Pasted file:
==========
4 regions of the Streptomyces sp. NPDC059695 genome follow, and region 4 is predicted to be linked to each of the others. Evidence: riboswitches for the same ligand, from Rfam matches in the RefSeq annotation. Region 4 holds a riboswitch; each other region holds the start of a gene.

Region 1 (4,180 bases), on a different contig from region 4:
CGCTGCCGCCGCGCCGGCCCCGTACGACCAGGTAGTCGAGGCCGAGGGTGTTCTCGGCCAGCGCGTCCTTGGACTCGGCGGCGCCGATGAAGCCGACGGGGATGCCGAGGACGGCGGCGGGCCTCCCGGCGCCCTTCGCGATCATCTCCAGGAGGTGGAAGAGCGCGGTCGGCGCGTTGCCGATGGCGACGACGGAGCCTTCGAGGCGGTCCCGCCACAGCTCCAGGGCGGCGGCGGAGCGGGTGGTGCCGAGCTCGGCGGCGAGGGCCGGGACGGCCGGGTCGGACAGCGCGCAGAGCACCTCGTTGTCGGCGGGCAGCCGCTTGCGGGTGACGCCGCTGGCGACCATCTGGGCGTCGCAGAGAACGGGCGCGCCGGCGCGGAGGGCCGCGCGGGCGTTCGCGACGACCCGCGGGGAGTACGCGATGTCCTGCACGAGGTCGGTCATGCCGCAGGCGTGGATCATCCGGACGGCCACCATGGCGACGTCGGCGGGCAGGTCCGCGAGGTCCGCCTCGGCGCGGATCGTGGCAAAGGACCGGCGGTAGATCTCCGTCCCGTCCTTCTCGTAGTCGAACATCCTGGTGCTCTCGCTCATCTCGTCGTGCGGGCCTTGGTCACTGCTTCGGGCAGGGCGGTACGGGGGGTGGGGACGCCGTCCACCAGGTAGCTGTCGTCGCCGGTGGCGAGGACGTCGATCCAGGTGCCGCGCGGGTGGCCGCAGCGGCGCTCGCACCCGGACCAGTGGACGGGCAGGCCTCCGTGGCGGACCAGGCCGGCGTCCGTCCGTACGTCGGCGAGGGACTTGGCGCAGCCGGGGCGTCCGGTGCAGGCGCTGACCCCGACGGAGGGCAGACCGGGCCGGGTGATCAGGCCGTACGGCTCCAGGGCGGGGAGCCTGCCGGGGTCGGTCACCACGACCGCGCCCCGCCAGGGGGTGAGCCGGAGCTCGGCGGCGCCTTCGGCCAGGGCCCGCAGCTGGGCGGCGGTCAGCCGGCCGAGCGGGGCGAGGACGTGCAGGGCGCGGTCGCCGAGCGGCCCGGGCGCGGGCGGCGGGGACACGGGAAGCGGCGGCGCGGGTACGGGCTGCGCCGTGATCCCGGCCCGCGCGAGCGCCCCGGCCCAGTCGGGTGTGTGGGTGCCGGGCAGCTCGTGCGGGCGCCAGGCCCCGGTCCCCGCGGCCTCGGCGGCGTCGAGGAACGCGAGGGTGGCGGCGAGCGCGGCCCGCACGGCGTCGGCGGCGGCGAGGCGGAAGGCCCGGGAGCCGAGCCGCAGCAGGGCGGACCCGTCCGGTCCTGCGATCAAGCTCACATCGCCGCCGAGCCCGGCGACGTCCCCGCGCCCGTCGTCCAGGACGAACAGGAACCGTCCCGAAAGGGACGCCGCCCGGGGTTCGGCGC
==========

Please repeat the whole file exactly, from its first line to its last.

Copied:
4 regions of the Streptomyces sp. NPDC059695 genome follow, and region 4 is predicted to be linked to each of the others. Evidence: riboswitches for the same ligand, from Rfam matches in the RefSeq annotation. Region 4 holds a riboswitch; each other region holds the start of a gene.

Region 1 (4,180 bases), on a different contig from region 4:
CGCTGCCGCCGCGCCGGCCCCGTACGACCAGGTAGTCGAGGCCGAGGGTGTTCTCGGCCAGCGCGTCCTTGGACTCGGCGGCGCCGATGAAGCCGACGGGGATGCCGAGGACGGCGGCGGGCCTCCCGGCGCCCTTCGCGATCATCTCCAGGAGGTGGAAGAGCGCGGTCGGCGCGTTGCCGATGGCGACGACGGAGCCTTCGAGGCGGTCCCGCCACAGCTCCAGGGCGGCGGCGGAGCGGGTGGTGCCGAGCTCGGCGGCGAGGGCCGGGACGGCCGGGTCGGACAGCGCGCAGAGCACCTCGTTGTCGGCGGGCAGCCGCTTGCGGGTGACGCCGCTGGCGACCATCTGGGCGTCGCAGAGAACGGGCGCGCCGGCGCGGAGGGCCGCGCGGGCGTTCGCGACGACCCGCGGGGAGTACGCGATGTCCTGCACGAGGTCGGTCATGCCGCAGGCGTGGATCATCCGGACGGCCACCATGGCGACGTCGGCGGGCAGGTCCGCGAGGTCCGCCTCGGCGCGGATCGTGGCAAAGGACCGGCGGTAGATCTCCGTCCCGTCCTTCTCGTAGTCGAACATCCTGGTGCTCTCGCTCATCTCGTCGTGCGGGCCTTGGTCACTGCTTCGGGCAGGGCGGTACGGGGGGTGGGGACGCCGTCCACCAGGTAGCTGTCGTCGCCGGTGGCGAGGACGTCGATCCAGGTGCCGCGCGGGTGGCCGCAGCGGCGCTCGCACCCGGACCAGTGGACGGGCAGGCCTCCGTGGCGGACCAGGCCGGCGTCCGTCCGTACGTCGGCGAGGGACTTGGCGCAGCCGGGGCGTCCGGTGCAGGCGCTGACCCCGACGGAGGGCAGACCGGGCCGGGTGATCAGGCCGTACGGCTCCAGGGCGGGGAGCCTGCCGGGGTCGGTCACCACGACCGCGCCCCGCCAGGGGGTGAGCCGGAGCTCGGCGGCGCCTTCGGCCAGGGCCCGCAGCTGGGCGGCGGTCAGCCGGCCGAGCGGGGCGAGGACGTGCAGGGCGCGGTCGCCGAGCGGCCCGGGCGCGGGCGGCGGGGACACGGGAAGCGGCGGCGCGGGTACGGGCTGCGCCGTGATCCCGGCCCGCGCGAGCGCCCCGGCCCAGTCGGGTGTGTGGGTGCCGGGCAGCTCGTGCGGGCGCCAGGCCCCGGTCCCCGCGGCCTCGGCGGCGTCGAGGAACGCGAGGGTGGCGGCGAGCGCGGCCCGCACGGCGTCGGCGGCGGCGAGGCGGAAGGCCCGGGAGCCGAGCCGCAGCAGGGCGGACCCGTCCGGTCCTGCGATCAAGCTCACATCGCCGCCGAGCCCGGCGACGTCCCCGCGCCCGTCGTCCAGGACGAACAGGAACCGTCCCGAAAGGGACGCCGCCCGGGGTTCGGCGC